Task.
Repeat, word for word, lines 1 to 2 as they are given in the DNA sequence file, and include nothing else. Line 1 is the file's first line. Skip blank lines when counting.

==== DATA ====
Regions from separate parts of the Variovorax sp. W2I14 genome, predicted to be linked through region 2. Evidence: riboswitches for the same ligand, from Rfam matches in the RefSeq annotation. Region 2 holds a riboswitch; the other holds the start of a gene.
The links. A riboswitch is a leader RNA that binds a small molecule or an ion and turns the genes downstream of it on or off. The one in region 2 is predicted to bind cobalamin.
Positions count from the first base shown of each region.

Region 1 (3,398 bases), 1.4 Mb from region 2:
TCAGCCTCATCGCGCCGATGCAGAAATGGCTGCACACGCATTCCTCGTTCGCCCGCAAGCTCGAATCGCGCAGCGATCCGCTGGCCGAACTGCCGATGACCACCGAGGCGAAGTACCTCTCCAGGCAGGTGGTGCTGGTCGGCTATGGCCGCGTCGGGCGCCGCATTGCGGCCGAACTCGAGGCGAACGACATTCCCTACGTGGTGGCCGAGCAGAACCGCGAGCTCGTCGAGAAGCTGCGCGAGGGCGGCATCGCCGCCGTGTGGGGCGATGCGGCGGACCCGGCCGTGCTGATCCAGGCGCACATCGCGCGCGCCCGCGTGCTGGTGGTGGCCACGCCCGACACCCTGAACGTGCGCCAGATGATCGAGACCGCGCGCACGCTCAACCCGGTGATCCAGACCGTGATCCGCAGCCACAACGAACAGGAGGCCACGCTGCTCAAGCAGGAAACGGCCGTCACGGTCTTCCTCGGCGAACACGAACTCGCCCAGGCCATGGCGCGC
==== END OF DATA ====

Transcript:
Regions from separate parts of the Variovorax sp. W2I14 genome, predicted to be linked through region 2. Evidence: riboswitches for the same ligand, from Rfam matches in the RefSeq annotation. Region 2 holds a riboswitch; the other holds the start of a gene.
The links. A riboswitch is a leader RNA that binds a small molecule or an ion and turns the genes downstream of it on or off. The one in region 2 is predicted to bind cobalamin.